Occupancy agreements provide limited legal protection to people in the ACT. As they do not have standard terms, the rights and obligations depend on the terms signed. Grantors (Colleges/Halls) can charge fees that are not typical in residential contracts (such as room change over fees and laundry fees), and the grantor holds the occupant’s bond instead of the bond being lodged with an independent agency (the Office of Rental Bonds).

During the 2022 student election the ACTION! For ANUSA ticket argued that the lack of tenancy rights for students on campus “cause[d] significant problems.” They sought to replace occupancy agreements with tenancy agreements.

Vallis argues that : “Students seeking on-campus accommodation should not have to agree to contracts that render them essentially powerless just so that they can live on campus.”

As Vallis and Aston allege happened to them, the ANU’s occupancy agreements also mixes academic and residential life. The University may withhold results, or use other academic-based measures, when students do not meet the terms of the occupancy agreement. Vallis and Aston’s lawyer argued in court that the occupancy agreements are incredibly biassed in favour of the University.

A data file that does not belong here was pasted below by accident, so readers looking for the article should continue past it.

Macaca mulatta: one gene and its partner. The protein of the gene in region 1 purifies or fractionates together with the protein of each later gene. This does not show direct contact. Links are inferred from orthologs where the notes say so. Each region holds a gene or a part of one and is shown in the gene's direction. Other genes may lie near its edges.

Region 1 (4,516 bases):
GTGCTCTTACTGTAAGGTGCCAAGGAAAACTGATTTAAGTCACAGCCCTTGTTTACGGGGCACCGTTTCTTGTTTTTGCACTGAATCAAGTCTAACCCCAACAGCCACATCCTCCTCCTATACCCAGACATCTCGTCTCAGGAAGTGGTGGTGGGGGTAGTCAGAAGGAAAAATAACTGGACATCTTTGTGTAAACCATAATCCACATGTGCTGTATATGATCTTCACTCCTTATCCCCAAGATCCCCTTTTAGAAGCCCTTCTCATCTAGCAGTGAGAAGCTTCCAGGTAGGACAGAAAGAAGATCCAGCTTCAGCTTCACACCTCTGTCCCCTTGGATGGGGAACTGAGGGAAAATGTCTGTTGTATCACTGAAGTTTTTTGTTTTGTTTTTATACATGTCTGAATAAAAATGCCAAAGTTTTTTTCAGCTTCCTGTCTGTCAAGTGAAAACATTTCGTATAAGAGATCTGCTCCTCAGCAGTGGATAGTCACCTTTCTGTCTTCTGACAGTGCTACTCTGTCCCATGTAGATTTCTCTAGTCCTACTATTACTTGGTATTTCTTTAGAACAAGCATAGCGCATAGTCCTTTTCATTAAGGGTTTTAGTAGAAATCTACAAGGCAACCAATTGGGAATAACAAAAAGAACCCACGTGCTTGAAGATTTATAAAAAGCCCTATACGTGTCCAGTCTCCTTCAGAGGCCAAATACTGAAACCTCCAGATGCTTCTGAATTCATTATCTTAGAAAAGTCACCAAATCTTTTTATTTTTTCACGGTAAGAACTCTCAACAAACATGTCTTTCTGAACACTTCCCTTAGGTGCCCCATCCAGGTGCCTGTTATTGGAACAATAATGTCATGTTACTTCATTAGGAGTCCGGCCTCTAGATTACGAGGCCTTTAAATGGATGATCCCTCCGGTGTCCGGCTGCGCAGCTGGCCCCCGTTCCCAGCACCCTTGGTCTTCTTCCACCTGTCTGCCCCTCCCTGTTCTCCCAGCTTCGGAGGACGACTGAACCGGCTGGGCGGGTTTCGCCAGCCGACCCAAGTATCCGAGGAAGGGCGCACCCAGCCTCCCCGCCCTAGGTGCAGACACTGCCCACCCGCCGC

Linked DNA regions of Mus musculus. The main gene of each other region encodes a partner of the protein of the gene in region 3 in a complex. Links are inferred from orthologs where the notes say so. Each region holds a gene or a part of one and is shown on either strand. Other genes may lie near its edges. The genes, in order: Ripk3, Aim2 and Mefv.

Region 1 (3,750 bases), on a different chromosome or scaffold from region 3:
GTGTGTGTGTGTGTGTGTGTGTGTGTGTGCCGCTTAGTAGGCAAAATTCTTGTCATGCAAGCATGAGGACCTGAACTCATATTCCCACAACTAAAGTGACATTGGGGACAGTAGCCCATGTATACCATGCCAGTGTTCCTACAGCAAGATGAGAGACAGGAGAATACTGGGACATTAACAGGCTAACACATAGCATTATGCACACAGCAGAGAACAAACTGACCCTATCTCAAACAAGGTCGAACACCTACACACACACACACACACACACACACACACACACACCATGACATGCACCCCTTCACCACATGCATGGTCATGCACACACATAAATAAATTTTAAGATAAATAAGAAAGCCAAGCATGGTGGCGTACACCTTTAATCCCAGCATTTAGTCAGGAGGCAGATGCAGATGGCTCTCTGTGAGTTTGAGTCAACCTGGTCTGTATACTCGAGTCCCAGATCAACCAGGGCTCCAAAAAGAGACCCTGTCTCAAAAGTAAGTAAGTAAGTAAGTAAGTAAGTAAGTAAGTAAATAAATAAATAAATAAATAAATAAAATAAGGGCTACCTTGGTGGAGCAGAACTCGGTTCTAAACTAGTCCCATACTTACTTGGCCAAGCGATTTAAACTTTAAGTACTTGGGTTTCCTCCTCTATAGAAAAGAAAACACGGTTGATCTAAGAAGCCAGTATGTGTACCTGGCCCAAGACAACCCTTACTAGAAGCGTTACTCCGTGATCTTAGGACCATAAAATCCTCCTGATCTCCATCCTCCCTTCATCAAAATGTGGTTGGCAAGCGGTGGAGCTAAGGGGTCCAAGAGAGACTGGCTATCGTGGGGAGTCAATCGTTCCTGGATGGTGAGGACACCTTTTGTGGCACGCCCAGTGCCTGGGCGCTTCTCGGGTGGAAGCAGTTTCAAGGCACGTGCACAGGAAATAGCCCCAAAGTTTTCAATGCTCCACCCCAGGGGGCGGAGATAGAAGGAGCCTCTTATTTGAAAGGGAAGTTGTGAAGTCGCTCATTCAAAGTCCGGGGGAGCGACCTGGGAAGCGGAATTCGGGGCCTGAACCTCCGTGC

A number of ANU students attended the ACAT hearing, and it has attracted national media attention. The case of Vallis and Aston is similar to the situation of students globally, pursuing legal action against their universities and residential colleges for allegedly unfair treatment during COVID-19. This includes class action suits against Miami University for the shift to online programs with no reduction in tuition cost. In the United Kingdom students were able to terminate their on-campus residential contracts without any charges. Additionally, students may have reduced “contract freedom” due to Covid-related changes in some agreements.

Woroni expects the ACAT to announce a judgement in the coming month or two. Stay tuned for more.